In converting these screens to use a view model instead of the domain model I didn’t want to change existing functionality.  So I took this:

<%@ Page Language="C#" Inherits="System.Web.Mvc.ViewPage<NerdDinner.Models.Dinner>"

and changed it to this:

<%@ Page Language="C#" Inherits="System.Web.Mvc.ViewPage<DinnerDetailsViewModel>"

See what I did there?  I just changed the type of the Model property to a new DinnerDetailsViewModel type.

The view will receive a view model mapped from the domain model when I apply a special action filter to the controller action:

[AutoMap(typeof(Dinner), typeof(DinnerDetailsViewModel))]

The code’s in the sample, straight from Jimmy’s post.

I started out with DinnerDetailsViewModel being an empty class definition and used Resharper to generate each property as I encountered it.  I removed the formatting and the ubiquitous encoding from the parameters, turning this:

<div id="dinnerDiv" class="vevent">

    <h2 class="summary"><%= Html.Encode(Model.Title) %></h2>

    <p>
        <a href="http://feeds.technorati.com/events/<%= Url.AbsoluteAction("Details", new { id = Model.DinnerID }) %>">
            Add event to your calendar (iCal)
        </a>
    </p>

    <p>
        <strong>When:</strong>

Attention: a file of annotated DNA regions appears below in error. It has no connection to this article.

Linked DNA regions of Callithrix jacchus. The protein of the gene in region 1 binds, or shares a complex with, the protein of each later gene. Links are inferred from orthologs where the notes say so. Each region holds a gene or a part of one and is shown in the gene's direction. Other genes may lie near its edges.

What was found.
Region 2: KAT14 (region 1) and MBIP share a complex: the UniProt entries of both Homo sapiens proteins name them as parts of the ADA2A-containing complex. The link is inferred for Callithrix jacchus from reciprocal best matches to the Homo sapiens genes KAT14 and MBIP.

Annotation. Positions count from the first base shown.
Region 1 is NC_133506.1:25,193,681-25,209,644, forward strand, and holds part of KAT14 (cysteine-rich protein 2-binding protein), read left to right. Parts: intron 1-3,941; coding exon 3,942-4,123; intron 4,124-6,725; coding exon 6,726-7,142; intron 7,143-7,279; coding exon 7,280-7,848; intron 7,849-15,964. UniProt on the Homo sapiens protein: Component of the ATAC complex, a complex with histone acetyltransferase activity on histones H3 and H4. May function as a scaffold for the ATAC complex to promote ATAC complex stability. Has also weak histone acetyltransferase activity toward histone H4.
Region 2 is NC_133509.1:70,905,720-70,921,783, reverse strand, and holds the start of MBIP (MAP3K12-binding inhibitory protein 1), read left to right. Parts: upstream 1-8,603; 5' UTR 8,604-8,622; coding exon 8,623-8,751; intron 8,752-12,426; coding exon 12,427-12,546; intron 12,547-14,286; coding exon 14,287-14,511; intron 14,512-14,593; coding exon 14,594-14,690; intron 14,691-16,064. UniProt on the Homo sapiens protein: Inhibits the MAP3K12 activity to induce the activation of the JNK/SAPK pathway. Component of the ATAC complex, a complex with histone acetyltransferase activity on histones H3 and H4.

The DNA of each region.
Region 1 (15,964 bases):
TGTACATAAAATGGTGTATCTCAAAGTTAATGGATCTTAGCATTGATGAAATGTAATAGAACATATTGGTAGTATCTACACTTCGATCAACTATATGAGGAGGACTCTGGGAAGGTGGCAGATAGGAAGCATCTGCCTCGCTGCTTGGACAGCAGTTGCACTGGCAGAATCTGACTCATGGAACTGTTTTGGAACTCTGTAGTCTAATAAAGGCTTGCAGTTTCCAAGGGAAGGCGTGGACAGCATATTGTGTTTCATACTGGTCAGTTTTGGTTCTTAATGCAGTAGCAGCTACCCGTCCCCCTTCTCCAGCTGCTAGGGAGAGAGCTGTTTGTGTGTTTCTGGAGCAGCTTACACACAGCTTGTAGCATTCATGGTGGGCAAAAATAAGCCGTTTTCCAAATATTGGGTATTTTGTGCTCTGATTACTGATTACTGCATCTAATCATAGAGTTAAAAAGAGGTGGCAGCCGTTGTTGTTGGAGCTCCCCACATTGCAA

<abbr class="dtstart" title="<%= Model.EventDate.ToString("s") %>">
<%= Model.EventDate.ToString("MMM dd, yyyy") %>
<strong>@</strong>
<%= Model.EventDate.ToShortTimeString() %>
</abbr>

into this:

<h2 class="summary"><%= Model.Title %></h2>

<p>
    <a href="http://feeds.technorati.com/events/<%= Url.AbsoluteAction("Details", new { id = Model.DinnerID }) %>">
        Add event to your calendar (iCal)
    </a>
</p>

<p>
    <strong>When:</strong>
    <%= Model.EventDate %>
</p>

I had to write a formatter to replace the custom formatting performed by the view.

public class AttendeeNameFormatter : BaseFormatter<string>
{
    protected override string FormatValueCore(string value)
    {
        return value.Replace("@", " at ");
    }
}

See how testable that is; small and reusable?

I also moved some methods that were previously being called from the view directly into the domain model which AutoMapper will evaluate at runtime.

Before:

<p id="whoscoming">
    <strong>Who's Coming:</strong>
    <%if (Model.RSVPs.Count == 0){%>
          No one has registered.
    <% } %>
</p>

After:

<p id="whoscoming">
    <strong>Who's Coming:</strong>
    <%if (Model.IsNobodyRegistered){%>
          No one has registered.
    <% } %>
</p>

The view model for this screen ends up looking like this:

public class DinnerDetailsViewModel
{
    public string Address { get; set; }
    public string Title { get; set; }
    public string DinnerID { get; set; }
    public string EventDate { get; set; }
    public string Country { get; set; }
    public string Latitude { get; set; }
    public string Longitude { get; set; }
    public string Description { get; set; }
    public string HostedBy { get; set; }
    public string ContactPhone { get; set; }
    public bool IsAnyoneRegistered { get; set; }
    public bool IsNobodyRegistered { get; set; }
    public bool IsCurrentUserRegistered { get; set; }
    public bool IsCurrentUserHosting { get; set; }

    public List<RsvpViewModel> RSVPs { get; set; }

    public class RsvpViewModel
    {
        public string AttendeeName { get; set; }
    }
}